Planning a hike of several weeks or months on one of the main trails brings additional challenges for ultra-light hiking. Physical conditioning and re-supply are key factors for a successful easy hike.
Even before you start putting together your supply packs, you need to start conditioning your body. If your feet and legs are in good shape, your chances of success are much higher. Remember that about 40% of walkers stop before they finish their planned trip, so do your best to eliminate the most common causes of not staying on the trail. The best preparation for hiking is hiking. Seems easy, but while you are busy with everyday life, it will be difficult to take enough time to get into shape.
You can do cardio and the stair master in a gym, but that’s not the total answer. You have to hike and walk a lot in the shoes that you will use for your long distance hike. If you plan to walk the entire length of one of the main trails, remember that you may need to shrink two or three pairs of shoes. If moisture drips into your shoes, it’s the same as crossing a stream, so it’s good to get your feet in shape by hiking when they’re wet. Start your hike with socks that provide plenty of cushioning as your feet tend to swell and even lengthen on long hikes.
It is a bad plan to think that you will get in shape while hiking. Since you won’t have much recovery time when you start your long distance hike, you need to be in shape at the start. Walking shorter kilometers at the beginning of your journey may be more sensible, but it is not the easiest solution. Before you start your long hike, you can better prepare for your training hikes if they have many ups and downs. Older hikers run the risk of having knee problems, especially on steep descents.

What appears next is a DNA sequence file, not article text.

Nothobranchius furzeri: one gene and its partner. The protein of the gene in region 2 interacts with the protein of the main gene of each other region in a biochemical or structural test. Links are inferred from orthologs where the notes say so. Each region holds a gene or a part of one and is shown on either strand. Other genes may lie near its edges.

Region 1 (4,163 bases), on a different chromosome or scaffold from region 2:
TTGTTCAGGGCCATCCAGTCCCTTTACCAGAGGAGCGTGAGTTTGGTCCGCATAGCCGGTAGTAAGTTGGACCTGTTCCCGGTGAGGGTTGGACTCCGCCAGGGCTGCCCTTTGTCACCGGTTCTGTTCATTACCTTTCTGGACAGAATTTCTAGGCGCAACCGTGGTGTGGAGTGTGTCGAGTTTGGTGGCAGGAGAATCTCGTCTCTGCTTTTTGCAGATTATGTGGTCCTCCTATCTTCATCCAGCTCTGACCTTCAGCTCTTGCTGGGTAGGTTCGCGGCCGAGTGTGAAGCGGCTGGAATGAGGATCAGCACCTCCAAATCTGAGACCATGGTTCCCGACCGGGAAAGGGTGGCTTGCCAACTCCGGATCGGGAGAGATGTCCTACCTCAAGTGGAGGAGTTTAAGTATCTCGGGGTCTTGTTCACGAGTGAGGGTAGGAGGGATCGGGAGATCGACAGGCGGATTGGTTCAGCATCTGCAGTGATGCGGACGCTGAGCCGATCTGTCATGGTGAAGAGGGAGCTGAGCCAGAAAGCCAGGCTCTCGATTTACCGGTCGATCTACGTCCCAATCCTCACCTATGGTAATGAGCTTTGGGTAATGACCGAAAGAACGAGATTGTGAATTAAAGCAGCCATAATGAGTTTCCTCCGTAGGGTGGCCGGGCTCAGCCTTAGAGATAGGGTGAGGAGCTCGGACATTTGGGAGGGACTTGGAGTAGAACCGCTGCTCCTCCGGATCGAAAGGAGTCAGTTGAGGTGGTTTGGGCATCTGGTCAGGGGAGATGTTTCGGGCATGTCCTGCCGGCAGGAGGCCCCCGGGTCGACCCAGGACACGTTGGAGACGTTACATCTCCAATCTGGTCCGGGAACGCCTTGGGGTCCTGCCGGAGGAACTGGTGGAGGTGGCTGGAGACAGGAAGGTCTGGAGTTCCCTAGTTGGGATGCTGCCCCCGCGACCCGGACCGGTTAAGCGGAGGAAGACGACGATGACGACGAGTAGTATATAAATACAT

Staying hydrated and well fed is probably more important than you think when you start your hike. If you are like most hikers, you will lose weight anyway, so eat well and drink well from the start. Drinking a lot tends to lubricate the joints and the muscles won’t be so painful. Start with extra ibuprofen and hope you don’t have to use too much as the days go by.
If you are planning this hike with a partner, remember that he might get out while you want to continue. Make sure you take all the equipment you need with you and don’t rely on others. Your pace can be faster or slower than with a partner, so independence gives you security when you are behind or in front of the trail.
Your training hikes are a good opportunity to test all your equipment. Desert hiking at the beginning of the Pacific Crest Trail requires different equipment than the Sierras or North Cascades. Test everything you will use. You can enjoy not using a tent in the desert. Know how much space a bear container takes up in your backpack as you explore the Pacific Crest Trail. Be comfortable with your rainwear on the Appalachian Trail. Sharpen your card with skills on the Continental Divide Trail, as it is not so well defined. If you are using Permethrin to keep insects away from your clothing, remember to treat any clothes you have your companion send you during the hike.
Have access to your money and remember that nothing costs less than you expect, but there will be a lot to spend your money on, especially in trail towns. If you arrive in a city, you’ll probably want to indulge yourself with restaurant meals, a warm bed and other things that will burden your budget. If you’re lucky, you’ll enjoy the rhythm and feel of the trail and want to leave town as soon as possible. Most hikers have a paid credit or debit card or both. Remember that paying your credit card is something your support person should help with, so leave a few signed checks behind. Most hikers have a phone card with many minutes. And it’s always good to have some money for times when a credit card doesn’t work.